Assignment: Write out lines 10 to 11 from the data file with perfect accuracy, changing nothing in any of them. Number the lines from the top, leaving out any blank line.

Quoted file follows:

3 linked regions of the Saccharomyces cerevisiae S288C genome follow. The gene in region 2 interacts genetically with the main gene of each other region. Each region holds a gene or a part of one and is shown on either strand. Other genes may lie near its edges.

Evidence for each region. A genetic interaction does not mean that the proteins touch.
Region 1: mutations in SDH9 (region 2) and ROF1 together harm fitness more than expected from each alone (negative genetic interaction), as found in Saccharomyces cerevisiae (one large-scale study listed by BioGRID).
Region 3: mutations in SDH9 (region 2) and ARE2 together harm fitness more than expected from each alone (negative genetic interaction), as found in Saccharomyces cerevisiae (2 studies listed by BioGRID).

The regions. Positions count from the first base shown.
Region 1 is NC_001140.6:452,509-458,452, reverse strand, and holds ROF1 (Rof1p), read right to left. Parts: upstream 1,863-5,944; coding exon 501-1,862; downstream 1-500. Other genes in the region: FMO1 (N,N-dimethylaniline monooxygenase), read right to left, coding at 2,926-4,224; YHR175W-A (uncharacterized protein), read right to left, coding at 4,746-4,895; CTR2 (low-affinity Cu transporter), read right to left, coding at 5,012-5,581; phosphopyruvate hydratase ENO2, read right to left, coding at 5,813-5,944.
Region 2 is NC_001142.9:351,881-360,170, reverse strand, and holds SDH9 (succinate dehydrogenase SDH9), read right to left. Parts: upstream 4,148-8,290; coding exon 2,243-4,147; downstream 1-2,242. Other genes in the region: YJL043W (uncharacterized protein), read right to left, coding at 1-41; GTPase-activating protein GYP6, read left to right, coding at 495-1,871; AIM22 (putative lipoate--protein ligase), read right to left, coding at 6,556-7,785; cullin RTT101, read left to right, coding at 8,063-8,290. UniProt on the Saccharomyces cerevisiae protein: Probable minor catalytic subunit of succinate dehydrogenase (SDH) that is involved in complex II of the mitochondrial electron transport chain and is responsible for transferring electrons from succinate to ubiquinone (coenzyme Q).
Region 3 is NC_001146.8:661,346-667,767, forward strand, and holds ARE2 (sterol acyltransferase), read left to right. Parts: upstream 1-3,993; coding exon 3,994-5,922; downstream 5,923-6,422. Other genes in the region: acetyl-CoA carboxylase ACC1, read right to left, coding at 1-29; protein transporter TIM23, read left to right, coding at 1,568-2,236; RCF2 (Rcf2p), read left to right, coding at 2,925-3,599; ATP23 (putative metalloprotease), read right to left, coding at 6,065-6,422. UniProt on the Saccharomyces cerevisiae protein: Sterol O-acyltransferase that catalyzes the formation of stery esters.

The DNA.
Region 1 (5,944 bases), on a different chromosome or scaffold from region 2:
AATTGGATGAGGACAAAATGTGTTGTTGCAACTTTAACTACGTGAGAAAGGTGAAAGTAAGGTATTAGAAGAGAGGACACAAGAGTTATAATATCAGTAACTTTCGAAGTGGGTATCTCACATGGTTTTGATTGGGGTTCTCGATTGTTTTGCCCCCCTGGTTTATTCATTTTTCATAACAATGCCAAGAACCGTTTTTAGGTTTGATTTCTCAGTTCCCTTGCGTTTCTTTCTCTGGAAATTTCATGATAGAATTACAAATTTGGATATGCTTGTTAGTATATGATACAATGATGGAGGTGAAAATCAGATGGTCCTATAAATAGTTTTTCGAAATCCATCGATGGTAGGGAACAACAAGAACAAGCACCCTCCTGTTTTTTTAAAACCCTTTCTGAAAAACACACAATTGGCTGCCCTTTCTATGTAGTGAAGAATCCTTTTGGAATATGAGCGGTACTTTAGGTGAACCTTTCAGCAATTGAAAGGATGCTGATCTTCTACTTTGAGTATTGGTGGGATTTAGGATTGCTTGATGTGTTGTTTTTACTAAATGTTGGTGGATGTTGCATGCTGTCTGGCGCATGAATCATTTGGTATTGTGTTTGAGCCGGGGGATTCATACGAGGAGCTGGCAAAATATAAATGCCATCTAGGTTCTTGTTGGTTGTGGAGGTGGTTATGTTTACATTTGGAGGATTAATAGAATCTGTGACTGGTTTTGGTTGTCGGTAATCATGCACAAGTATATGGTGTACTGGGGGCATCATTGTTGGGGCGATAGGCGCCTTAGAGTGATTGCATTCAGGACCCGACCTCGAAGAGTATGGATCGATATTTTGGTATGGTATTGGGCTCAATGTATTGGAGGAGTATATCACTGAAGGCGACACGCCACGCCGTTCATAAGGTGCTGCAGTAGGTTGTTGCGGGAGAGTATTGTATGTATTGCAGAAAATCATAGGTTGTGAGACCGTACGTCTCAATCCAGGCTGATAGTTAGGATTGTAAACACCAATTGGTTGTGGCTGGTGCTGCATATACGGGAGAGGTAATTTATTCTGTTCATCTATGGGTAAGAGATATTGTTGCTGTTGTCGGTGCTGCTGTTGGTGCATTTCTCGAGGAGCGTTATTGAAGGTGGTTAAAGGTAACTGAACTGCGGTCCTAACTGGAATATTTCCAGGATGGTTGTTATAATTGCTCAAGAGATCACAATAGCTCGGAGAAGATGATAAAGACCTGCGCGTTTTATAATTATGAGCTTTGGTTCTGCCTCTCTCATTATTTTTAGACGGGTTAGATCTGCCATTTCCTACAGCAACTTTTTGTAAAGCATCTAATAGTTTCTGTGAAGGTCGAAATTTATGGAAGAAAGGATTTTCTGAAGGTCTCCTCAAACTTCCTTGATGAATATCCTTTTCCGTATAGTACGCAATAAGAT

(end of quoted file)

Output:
Region 1 (5,944 bases), on a different chromosome or scaffold from region 2:
AATTGGATGAGGACAAAATGTGTTGTTGCAACTTTAACTACGTGAGAAAGGTGAAAGTAAGGTATTAGAAGAGAGGACACAAGAGTTATAATATCAGTAACTTTCGAAGTGGGTATCTCACATGGTTTTGATTGGGGTTCTCGATTGTTTTGCCCCCCTGGTTTATTCATTTTTCATAACAATGCCAAGAACCGTTTTTAGGTTTGATTTCTCAGTTCCCTTGCGTTTCTTTCTCTGGAAATTTCATGATAGAATTACAAATTTGGATATGCTTGTTAGTATATGATACAATGATGGAGGTGAAAATCAGATGGTCCTATAAATAGTTTTTCGAAATCCATCGATGGTAGGGAACAACAAGAACAAGCACCCTCCTGTTTTTTTAAAACCCTTTCTGAAAAACACACAATTGGCTGCCCTTTCTATGTAGTGAAGAATCCTTTTGGAATATGAGCGGTACTTTAGGTGAACCTTTCAGCAATTGAAAGGATGCTGATCTTCTACTTTGAGTATTGGTGGGATTTAGGATTGCTTGATGTGTTGTTTTTACTAAATGTTGGTGGATGTTGCATGCTGTCTGGCGCATGAATCATTTGGTATTGTGTTTGAGCCGGGGGATTCATACGAGGAGCTGGCAAAATATAAATGCCATCTAGGTTCTTGTTGGTTGTGGAGGTGGTTATGTTTACATTTGGAGGATTAATAGAATCTGTGACTGGTTTTGGTTGTCGGTAATCATGCACAAGTATATGGTGTACTGGGGGCATCATTGTTGGGGCGATAGGCGCCTTAGAGTGATTGCATTCAGGACCCGACCTCGAAGAGTATGGATCGATATTTTGGTATGGTATTGGGCTCAATGTATTGGAGGAGTATATCACTGAAGGCGACACGCCACGCCGTTCATAAGGTGCTGCAGTAGGTTGTTGCGGGAGAGTATTGTATGTATTGCAGAAAATCATAGGTTGTGAGACCGTACGTCTCAATCCAGGCTGATAGTTAGGATTGTAAACACCAATTGGTTGTGGCTGGTGCTGCATATACGGGAGAGGTAATTTATTCTGTTCATCTATGGGTAAGAGATATTGTTGCTGTTGTCGGTGCTGCTGTTGGTGCATTTCTCGAGGAGCGTTATTGAAGGTGGTTAAAGGTAACTGAACTGCGGTCCTAACTGGAATATTTCCAGGATGGTTGTTATAATTGCTCAAGAGATCACAATAGCTCGGAGAAGATGATAAAGACCTGCGCGTTTTATAATTATGAGCTTTGGTTCTGCCTCTCTCATTATTTTTAGACGGGTTAGATCTGCCATTTCCTACAGCAACTTTTTGTAAAGCATCTAATAGTTTCTGTGAAGGTCGAAATTTATGGAAGAAAGGATTTTCTGAAGGTCTCCTCAAACTTCCTTGATGAATATCCTTTTCCGTATAGTACGCAATAAGAT